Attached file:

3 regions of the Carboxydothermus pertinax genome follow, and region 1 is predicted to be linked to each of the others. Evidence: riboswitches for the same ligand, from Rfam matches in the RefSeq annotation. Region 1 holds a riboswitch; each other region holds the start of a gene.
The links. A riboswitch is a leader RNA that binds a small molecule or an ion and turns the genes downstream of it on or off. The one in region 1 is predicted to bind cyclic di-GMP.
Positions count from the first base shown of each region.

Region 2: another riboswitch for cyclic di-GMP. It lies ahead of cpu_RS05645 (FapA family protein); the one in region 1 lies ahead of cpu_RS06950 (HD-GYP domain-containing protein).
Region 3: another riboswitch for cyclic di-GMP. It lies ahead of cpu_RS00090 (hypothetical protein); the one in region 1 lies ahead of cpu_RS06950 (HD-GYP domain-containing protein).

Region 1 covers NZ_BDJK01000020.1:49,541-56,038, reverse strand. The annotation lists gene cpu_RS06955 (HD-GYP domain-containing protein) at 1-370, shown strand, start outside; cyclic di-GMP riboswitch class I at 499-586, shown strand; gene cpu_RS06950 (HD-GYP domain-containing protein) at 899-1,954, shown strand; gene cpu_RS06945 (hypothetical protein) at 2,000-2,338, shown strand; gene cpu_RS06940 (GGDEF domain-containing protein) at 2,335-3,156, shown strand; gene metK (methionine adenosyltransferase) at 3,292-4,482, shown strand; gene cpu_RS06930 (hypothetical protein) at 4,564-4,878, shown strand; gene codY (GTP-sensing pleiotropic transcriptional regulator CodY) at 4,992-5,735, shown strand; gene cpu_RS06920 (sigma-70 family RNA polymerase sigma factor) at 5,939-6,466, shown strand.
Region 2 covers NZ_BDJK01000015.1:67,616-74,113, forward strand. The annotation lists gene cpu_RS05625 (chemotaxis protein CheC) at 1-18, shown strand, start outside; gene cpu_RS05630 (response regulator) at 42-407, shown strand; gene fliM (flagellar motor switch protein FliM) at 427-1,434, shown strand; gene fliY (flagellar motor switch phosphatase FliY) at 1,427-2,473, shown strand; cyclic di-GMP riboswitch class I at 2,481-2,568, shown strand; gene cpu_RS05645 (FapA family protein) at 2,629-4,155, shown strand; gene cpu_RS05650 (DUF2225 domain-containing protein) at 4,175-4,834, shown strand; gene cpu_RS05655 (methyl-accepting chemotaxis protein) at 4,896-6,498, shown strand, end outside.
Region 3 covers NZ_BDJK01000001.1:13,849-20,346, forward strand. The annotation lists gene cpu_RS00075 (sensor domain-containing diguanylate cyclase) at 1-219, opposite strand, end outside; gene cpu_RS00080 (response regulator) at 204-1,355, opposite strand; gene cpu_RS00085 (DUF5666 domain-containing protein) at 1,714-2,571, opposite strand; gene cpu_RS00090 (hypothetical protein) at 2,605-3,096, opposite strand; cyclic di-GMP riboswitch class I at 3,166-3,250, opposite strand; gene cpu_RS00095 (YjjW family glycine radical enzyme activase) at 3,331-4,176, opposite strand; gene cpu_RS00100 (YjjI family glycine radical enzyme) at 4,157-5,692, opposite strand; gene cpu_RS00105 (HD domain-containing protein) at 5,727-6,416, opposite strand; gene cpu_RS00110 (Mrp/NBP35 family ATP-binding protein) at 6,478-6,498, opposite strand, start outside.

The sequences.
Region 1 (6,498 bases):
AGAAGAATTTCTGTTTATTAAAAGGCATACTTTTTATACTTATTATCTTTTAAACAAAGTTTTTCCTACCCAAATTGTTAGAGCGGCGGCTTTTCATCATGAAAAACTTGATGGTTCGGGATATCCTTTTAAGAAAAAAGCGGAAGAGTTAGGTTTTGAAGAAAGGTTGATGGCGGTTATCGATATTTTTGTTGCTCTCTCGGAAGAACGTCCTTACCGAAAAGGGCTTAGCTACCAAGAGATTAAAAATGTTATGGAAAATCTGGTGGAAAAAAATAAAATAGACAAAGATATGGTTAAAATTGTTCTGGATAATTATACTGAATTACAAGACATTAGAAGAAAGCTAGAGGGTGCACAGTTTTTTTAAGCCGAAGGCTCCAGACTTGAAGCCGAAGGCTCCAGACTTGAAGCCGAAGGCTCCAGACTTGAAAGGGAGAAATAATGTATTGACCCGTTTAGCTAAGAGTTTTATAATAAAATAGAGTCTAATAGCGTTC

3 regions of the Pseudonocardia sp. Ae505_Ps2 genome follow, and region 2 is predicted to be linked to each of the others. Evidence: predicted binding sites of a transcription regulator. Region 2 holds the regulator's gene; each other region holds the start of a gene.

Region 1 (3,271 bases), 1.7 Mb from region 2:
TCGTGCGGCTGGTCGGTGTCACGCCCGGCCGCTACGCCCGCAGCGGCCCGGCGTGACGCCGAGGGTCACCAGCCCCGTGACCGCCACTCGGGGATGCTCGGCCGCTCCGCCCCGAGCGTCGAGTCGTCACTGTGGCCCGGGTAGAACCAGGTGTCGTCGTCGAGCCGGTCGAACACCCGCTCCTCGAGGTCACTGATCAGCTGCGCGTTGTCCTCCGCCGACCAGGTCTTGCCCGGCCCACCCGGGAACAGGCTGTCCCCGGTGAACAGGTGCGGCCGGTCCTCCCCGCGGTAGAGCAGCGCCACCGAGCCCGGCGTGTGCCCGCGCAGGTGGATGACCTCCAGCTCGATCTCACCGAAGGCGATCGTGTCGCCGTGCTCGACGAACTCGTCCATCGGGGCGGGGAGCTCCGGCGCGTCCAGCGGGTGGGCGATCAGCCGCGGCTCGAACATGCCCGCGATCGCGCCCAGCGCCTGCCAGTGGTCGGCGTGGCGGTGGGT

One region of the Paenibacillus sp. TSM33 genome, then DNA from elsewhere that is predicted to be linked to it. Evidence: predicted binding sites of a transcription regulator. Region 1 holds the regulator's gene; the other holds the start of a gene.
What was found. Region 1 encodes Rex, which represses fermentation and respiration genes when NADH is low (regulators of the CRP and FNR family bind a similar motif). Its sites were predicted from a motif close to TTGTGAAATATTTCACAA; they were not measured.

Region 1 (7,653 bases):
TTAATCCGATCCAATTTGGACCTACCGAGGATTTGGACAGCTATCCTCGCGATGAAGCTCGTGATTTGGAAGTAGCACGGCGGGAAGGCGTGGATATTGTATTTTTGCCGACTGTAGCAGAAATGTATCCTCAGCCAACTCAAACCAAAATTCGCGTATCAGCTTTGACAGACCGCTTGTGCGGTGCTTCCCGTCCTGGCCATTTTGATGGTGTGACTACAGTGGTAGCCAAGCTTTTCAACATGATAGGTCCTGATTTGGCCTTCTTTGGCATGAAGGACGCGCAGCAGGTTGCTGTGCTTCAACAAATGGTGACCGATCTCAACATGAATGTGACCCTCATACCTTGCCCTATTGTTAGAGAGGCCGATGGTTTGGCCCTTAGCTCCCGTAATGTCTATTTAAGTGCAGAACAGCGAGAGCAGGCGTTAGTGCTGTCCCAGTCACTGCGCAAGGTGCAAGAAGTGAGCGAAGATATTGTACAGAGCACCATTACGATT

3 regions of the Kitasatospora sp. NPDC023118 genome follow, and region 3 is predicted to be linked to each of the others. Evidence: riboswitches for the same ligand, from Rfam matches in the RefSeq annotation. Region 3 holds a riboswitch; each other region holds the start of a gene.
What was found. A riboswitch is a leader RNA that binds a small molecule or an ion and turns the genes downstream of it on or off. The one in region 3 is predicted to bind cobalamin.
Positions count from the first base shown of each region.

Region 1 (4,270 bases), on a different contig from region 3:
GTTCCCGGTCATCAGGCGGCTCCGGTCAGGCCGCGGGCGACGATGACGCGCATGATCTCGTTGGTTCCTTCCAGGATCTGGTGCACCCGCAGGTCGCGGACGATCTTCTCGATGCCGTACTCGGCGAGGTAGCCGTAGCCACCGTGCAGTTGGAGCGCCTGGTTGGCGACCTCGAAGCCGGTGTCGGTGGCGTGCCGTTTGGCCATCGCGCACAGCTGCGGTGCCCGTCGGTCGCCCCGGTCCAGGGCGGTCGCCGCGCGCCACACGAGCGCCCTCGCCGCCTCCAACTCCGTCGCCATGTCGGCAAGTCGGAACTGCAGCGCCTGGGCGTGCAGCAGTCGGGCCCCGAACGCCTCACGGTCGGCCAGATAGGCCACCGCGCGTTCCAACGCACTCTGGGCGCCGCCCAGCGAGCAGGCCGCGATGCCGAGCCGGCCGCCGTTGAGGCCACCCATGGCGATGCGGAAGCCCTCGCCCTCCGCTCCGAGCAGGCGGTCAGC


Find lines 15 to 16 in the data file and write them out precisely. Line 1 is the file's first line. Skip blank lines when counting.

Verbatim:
One region of the Paenibacillus sp. TSM33 genome, then DNA from elsewhere that is predicted to be linked to it. Evidence: predicted binding sites of a transcription regulator. Region 1 holds the regulator's gene; the other holds the start of a gene.
What was found. Region 1 encodes Rex, which represses fermentation and respiration genes when NADH is low (regulators of the CRP and FNR family bind a similar motif). Its sites were predicted from a motif close to TTGTGAAATATTTCACAA; they were not measured.